Hi Mark, Thanks, that was a calm and diplomatic email.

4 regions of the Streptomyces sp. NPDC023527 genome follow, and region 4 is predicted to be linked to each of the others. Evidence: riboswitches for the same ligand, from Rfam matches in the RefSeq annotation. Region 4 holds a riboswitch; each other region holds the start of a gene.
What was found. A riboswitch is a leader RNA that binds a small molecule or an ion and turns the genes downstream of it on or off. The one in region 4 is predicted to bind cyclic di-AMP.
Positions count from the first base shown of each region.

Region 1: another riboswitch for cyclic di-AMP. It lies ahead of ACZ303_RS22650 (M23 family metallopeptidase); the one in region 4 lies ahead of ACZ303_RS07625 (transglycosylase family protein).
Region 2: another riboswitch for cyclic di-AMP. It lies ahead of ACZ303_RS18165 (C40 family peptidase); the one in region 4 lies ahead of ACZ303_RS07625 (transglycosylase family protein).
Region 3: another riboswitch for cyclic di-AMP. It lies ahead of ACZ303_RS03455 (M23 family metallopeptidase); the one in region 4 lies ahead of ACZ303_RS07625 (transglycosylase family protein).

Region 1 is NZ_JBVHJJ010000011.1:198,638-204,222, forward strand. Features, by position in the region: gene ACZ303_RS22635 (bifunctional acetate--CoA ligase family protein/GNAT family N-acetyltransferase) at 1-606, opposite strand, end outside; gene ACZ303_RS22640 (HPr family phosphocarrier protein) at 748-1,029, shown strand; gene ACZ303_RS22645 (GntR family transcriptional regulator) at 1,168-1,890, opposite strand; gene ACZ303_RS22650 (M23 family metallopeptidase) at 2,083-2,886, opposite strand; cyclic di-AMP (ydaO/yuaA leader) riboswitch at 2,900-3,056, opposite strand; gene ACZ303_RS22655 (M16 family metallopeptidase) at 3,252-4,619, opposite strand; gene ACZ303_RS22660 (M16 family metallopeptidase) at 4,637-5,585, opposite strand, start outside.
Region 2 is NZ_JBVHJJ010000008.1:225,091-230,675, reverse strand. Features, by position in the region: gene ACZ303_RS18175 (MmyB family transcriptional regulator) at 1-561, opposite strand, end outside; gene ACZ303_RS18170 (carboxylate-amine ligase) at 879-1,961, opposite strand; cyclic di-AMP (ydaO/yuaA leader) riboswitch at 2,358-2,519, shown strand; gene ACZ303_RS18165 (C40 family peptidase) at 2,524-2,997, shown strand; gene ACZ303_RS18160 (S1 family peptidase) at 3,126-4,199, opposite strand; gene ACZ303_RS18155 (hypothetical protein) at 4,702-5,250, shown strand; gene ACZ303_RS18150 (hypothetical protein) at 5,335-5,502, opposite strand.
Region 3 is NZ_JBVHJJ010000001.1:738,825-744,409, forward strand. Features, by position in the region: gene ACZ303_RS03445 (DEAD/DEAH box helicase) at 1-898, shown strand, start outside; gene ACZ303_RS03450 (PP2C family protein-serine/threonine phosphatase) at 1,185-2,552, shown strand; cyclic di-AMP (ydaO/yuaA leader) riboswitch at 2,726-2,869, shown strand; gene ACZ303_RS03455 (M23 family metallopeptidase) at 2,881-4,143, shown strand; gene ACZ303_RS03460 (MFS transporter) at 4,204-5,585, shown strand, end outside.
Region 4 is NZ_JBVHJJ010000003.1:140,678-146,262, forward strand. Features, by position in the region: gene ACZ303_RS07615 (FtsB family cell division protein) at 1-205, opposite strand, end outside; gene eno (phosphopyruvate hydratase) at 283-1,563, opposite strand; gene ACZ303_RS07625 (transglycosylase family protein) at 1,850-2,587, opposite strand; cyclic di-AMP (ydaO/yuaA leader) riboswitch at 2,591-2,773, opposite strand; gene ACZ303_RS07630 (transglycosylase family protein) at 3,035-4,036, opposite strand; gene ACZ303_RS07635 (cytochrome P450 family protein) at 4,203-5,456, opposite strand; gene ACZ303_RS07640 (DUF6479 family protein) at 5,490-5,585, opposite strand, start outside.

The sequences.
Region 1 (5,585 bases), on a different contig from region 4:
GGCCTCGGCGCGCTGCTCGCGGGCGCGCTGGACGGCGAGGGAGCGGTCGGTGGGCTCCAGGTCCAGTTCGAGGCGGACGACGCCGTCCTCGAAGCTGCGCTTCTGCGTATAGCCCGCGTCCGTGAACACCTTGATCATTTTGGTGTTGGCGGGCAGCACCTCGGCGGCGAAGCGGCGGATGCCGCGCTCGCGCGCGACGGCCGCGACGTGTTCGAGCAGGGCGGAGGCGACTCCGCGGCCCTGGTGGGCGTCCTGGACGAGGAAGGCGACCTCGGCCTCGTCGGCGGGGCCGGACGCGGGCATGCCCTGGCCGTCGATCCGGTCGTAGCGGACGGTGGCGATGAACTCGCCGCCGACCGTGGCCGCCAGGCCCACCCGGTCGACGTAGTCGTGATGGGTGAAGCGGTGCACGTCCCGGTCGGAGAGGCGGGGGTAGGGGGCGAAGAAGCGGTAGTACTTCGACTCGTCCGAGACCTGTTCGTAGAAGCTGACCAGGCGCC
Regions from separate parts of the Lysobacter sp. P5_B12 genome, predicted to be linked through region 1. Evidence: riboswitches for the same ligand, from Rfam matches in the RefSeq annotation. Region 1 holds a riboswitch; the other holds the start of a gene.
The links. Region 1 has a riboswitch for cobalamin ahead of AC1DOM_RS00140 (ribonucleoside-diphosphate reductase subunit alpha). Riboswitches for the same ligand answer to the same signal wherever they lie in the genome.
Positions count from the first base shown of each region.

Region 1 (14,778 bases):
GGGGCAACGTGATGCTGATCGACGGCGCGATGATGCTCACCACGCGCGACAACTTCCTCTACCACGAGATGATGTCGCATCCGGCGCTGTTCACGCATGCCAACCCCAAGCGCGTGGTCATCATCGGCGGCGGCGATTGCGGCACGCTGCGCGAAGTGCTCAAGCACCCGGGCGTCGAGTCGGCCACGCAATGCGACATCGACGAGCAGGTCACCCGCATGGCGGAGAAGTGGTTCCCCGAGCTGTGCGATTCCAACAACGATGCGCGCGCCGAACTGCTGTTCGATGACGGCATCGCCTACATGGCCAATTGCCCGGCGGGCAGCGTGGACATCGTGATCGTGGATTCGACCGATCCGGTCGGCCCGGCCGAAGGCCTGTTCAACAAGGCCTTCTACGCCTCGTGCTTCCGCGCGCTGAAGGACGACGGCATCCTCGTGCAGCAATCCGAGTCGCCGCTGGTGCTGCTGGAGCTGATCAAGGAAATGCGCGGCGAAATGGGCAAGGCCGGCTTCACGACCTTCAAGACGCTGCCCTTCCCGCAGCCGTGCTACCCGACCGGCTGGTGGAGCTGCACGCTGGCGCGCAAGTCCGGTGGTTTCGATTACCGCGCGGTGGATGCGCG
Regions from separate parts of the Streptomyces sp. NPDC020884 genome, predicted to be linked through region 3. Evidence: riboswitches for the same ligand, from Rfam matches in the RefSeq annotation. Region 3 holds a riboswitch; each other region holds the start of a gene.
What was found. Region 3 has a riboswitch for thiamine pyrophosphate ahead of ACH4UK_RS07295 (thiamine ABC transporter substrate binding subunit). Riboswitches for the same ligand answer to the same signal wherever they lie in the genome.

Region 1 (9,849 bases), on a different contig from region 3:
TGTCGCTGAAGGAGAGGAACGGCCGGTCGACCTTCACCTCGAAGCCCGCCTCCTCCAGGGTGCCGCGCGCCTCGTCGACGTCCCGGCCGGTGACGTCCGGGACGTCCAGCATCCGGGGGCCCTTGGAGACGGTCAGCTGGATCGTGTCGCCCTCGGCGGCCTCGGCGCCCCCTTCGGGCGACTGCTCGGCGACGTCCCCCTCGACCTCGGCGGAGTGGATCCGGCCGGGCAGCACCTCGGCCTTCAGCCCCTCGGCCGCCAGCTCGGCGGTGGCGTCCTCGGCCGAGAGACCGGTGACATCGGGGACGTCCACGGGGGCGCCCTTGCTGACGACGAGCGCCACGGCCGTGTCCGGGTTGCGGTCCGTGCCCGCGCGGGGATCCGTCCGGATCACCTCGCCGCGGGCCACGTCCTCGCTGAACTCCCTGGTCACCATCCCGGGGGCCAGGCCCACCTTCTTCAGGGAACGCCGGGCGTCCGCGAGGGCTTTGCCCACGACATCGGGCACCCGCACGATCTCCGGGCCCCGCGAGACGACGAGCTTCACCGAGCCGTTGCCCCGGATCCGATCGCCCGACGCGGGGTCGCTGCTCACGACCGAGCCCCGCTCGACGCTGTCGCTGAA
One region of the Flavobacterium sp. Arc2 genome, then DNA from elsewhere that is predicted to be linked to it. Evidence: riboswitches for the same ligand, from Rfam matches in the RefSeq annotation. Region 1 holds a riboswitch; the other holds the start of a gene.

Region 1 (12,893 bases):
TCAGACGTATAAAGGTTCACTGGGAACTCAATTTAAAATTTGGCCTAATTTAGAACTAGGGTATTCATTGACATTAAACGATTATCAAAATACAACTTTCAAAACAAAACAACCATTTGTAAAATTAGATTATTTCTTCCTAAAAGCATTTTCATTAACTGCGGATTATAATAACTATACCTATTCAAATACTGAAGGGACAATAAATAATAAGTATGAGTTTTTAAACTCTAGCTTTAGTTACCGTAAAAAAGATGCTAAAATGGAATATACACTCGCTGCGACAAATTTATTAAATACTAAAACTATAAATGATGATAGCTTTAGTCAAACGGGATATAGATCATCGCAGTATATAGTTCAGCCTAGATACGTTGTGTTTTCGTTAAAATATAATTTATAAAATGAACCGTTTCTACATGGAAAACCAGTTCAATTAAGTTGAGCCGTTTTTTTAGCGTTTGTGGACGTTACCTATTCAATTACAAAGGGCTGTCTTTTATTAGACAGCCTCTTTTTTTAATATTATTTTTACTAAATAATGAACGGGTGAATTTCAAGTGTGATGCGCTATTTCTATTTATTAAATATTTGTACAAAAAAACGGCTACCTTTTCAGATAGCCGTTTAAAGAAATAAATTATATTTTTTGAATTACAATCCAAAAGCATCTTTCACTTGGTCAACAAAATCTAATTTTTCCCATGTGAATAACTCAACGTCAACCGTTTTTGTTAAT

recognise where they might need to apologise I will start the ball rolling here, as I have not always been generous in my interpretations of others' actions, and have certainly contributed to escalation. But I wonder if you would also help get the ball rolling; your reasonable tone gives me hope that you can. The topic for me has been: can board members recognise publicly where they have misstepped. Doing so provides assurances to the whole ASF community that the board can be trusted. https://firstname.lastname@example.org/msg48692.html In this email chain not long ago, you attempted to apply a misreading of the ASF guidelines to non-ASF individuals. When I pointed this out, you went silent. In that chain, as now, I had a righteous indignation that no doubt inflamed the topic, and could have resolved the issue with more diplomacy. I'm also sure you had excellent intentions. Nevertheless, you did misstep as a board member by quite badly misapplying the guidelines. With no public recognition of this, I was left with an impression of unaccountability; I don't know how others responded. I think it would be fantastic if board members, as people in positions of authority, lead by example and began recognising where their public behaviour has missed the mark. Perhaps that would promote those in less lofty positions to begin doing the same, and greater trust all round. On 6 November 2016 at 21:42, Mark Thomas <ma...@apache.org> wrote: > For the sake of clarity I am a member of the ASF board but I am not > speaking on behalf of the board in this email. > > On 06/11/2016 01:25, Jeff Jirsa wrote: > > I hope the other 7 members of the board take note of this response, > > and other similar reactions on dev@ today. > > I can't speak for all seven other board members but I can say that I am > monitoring this thread and the related threads (although I haven't > looked at Twitter where a lot of this seems to have originated). It is > apparent to me that a number of the other directors are monitoring these > threads too. > > > When Datastax violated trademark, they acknowledged it and worked to > > correct it. To their credit, they tried to do the right thing. > > When the PMC failed to enforce problems, we acknowledged it and worked > > to correct it. We aren't perfect, but we're trying. > > I think you are being a little hard on the PMC there. There was scope > for both parties to do better in a number of areas. > > I do agree that things in the PMC have improved and are heading in the > right direction (with some more work still to do), as I hope I made > clear in the summary section of the review e-mail I wrote (privately) to > the PMC a few weeks ago. > > > When a few members the board openly violate the code of conduct, being > > condescending and disrespectful under the auspices of "enforcing the > > rules" and "protecting the community", they're breaking the rules, > > damaging the community, and nobody seems willing to acknowledge it or > > work to correct it. It's not isolated, I'll link examples if it's > > useful. > > I take it you mean "nobody on the board seems willing...". Again, I > can't speak for the other board members but let me try and explain my > own thinking. > > A number of posts from a variety of authors on this topic in recent days > have fallen short of the standard expected on an Apache list. Trying to > correct that without causing the situation to escalate is hard. The last > thing I want to do is add fuel to the fire. I've started to draft a > couple of emails at various points over the weekend only to find by the > time I'm happy(ish) with the draft, the thread has moved on and I need > to start again. > > Alongside this I had hoped that things would have slowed down enough > over the weekend to give everyone time to reflect, recognise where they > might need to apologise and aim to start this coming week on a more > positive footing. There have been signs of this which I take to be > encouraging. Moving forward I'd encourage everyone to pause and review > what they have just written with the Code of Conduct in mind before > pressing send. > > > In a time when we're all trying to do the right thing to protect the > > project and the community, it's unfortunate that high ranking, long > > time members within the ASF actively work to undermine trust and > > community while flaunting the code of conduct, which requires > > friendliness, empathy, and professionalism, and the rest of the board > > is silent on the matter. > > Your calm responses and efforts to inform the community are appreciated. > It is not an easy task and kudos to you for taking it on. > > As as been said several times in recent days, board members are rarely > speaking on behalf of the board (i.e. representing the agreed position > of the board). It is unusual enough that when we do we'll make it > explicit. One of the reasons for that is that getting 9 volunteers with > day jobs in widely distributed timezones to reach an agreed position on > anything takes time. Based on what I have seen so far, I am expecting > there to be a response from the board to this series of threads but I'm > not expecting to be especially quick. > > Mark >